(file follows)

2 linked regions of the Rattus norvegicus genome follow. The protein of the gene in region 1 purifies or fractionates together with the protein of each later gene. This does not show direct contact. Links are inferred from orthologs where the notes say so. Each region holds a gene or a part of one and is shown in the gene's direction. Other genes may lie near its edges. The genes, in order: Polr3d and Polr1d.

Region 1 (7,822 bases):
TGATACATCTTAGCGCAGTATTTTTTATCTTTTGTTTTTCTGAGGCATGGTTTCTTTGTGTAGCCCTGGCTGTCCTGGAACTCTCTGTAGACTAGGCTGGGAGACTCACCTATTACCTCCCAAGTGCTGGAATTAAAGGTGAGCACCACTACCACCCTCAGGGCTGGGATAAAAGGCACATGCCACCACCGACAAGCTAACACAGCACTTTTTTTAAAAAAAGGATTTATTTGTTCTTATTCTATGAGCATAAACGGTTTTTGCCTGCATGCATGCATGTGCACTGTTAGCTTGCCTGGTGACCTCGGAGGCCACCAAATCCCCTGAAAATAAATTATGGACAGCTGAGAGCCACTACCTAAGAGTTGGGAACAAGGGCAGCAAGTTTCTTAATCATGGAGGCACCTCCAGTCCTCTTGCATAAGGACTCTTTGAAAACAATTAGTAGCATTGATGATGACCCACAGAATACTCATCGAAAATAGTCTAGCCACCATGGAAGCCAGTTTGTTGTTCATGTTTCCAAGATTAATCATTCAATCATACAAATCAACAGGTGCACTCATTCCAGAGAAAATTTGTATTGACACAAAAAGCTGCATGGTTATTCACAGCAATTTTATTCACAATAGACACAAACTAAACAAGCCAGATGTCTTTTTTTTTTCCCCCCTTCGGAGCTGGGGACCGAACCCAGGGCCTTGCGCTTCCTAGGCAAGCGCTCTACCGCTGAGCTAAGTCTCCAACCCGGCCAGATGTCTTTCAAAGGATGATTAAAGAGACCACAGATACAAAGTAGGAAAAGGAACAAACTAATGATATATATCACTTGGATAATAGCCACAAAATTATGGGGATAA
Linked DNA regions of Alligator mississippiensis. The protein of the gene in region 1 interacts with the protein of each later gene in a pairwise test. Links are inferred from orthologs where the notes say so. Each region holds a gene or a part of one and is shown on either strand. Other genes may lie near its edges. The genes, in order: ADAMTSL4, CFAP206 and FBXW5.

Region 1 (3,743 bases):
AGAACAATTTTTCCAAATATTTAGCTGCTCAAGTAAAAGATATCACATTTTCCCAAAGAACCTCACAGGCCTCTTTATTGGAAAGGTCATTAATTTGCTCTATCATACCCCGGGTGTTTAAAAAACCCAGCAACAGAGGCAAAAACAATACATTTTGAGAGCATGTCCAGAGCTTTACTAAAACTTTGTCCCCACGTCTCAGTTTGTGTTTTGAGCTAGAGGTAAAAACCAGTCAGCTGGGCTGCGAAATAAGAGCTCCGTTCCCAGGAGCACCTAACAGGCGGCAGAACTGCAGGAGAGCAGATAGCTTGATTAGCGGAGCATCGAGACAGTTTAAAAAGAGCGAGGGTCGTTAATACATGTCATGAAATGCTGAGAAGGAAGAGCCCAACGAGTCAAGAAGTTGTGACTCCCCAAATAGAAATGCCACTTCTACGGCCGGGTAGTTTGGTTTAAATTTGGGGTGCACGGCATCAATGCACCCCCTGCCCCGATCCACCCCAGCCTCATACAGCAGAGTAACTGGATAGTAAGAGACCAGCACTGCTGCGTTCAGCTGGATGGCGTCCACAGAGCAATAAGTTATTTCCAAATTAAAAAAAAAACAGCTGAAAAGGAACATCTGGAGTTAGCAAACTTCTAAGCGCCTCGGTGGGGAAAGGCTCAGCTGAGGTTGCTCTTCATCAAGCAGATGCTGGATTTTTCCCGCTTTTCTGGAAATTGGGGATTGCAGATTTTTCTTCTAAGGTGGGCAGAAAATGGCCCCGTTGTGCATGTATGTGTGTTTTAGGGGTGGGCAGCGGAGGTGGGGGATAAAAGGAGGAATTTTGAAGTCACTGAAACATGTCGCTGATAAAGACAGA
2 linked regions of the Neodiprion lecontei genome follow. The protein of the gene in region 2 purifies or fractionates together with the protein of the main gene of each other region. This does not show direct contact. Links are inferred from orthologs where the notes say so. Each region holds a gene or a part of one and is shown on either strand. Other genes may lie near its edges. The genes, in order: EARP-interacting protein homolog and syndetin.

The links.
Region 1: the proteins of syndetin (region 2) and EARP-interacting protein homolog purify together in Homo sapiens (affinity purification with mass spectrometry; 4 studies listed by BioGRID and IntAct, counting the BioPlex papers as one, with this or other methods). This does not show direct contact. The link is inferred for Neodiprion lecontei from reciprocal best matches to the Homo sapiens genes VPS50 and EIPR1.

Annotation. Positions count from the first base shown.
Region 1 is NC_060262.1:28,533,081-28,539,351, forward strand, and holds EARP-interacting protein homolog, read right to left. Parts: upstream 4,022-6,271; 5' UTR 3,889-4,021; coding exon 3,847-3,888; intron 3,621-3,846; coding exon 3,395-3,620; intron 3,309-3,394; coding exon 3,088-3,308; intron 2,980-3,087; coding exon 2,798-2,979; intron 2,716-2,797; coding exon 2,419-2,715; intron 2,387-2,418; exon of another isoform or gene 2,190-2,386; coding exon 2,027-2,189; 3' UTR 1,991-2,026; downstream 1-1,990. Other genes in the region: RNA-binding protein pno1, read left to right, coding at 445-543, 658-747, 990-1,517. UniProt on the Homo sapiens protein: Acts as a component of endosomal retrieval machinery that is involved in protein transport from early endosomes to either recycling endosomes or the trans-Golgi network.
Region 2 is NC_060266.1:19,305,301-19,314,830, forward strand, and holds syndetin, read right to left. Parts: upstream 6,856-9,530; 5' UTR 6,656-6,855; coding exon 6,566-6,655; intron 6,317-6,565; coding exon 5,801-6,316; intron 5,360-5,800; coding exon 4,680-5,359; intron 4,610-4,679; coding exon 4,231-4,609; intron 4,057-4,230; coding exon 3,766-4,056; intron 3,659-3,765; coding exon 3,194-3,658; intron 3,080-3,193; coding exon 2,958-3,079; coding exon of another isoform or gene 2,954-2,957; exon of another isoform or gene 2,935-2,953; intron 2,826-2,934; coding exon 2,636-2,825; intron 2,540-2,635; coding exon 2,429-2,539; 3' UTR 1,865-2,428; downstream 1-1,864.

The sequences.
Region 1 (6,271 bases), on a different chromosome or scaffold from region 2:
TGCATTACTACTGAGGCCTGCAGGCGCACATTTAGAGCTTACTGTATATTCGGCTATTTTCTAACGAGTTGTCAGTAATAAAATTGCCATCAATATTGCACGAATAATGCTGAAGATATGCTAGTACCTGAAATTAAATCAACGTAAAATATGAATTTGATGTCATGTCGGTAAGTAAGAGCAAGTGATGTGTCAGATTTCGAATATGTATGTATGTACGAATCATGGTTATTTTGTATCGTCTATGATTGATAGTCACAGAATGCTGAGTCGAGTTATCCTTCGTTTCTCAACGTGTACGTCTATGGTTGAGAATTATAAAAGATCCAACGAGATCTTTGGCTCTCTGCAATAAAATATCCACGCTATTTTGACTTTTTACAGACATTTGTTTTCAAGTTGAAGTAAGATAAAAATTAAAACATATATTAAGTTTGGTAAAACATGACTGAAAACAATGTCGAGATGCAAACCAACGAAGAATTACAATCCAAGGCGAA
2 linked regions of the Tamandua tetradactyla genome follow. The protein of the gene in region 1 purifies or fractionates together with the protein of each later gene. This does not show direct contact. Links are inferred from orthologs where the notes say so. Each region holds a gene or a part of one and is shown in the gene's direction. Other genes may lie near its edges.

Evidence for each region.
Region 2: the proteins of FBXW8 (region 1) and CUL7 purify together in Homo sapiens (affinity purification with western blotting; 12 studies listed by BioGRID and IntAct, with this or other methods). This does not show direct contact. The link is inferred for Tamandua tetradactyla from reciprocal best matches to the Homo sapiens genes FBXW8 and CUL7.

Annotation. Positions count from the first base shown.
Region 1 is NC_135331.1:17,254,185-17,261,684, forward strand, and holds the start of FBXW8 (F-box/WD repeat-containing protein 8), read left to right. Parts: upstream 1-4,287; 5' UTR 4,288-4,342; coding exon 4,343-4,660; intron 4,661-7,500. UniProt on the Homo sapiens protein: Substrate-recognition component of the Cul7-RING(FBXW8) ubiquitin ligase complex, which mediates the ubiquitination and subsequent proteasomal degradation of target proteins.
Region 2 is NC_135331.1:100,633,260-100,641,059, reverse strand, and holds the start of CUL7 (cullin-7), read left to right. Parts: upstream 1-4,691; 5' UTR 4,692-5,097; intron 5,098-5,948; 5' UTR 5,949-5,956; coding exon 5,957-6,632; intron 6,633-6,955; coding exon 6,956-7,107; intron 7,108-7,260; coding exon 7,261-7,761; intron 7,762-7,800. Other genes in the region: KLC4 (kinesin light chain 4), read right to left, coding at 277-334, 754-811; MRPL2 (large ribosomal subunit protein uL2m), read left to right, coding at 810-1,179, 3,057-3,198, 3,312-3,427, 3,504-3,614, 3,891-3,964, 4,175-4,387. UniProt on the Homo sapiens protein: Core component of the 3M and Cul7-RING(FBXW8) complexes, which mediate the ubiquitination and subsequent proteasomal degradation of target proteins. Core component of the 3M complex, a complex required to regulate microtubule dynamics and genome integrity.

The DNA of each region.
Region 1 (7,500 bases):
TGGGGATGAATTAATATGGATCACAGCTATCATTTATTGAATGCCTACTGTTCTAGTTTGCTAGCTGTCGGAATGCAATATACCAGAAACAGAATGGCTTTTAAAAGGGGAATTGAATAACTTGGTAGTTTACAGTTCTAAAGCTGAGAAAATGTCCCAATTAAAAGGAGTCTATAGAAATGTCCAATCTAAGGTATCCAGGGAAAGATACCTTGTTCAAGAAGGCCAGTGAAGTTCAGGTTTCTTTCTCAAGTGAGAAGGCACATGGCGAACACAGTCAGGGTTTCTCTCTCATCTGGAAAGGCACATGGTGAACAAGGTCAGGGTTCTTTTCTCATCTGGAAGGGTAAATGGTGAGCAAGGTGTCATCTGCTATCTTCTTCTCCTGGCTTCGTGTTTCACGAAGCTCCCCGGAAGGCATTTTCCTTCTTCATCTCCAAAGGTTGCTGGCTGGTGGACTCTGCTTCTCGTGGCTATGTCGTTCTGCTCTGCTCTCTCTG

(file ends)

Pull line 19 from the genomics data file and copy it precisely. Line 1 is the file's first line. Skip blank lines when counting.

Annotation. Positions count from the first base shown.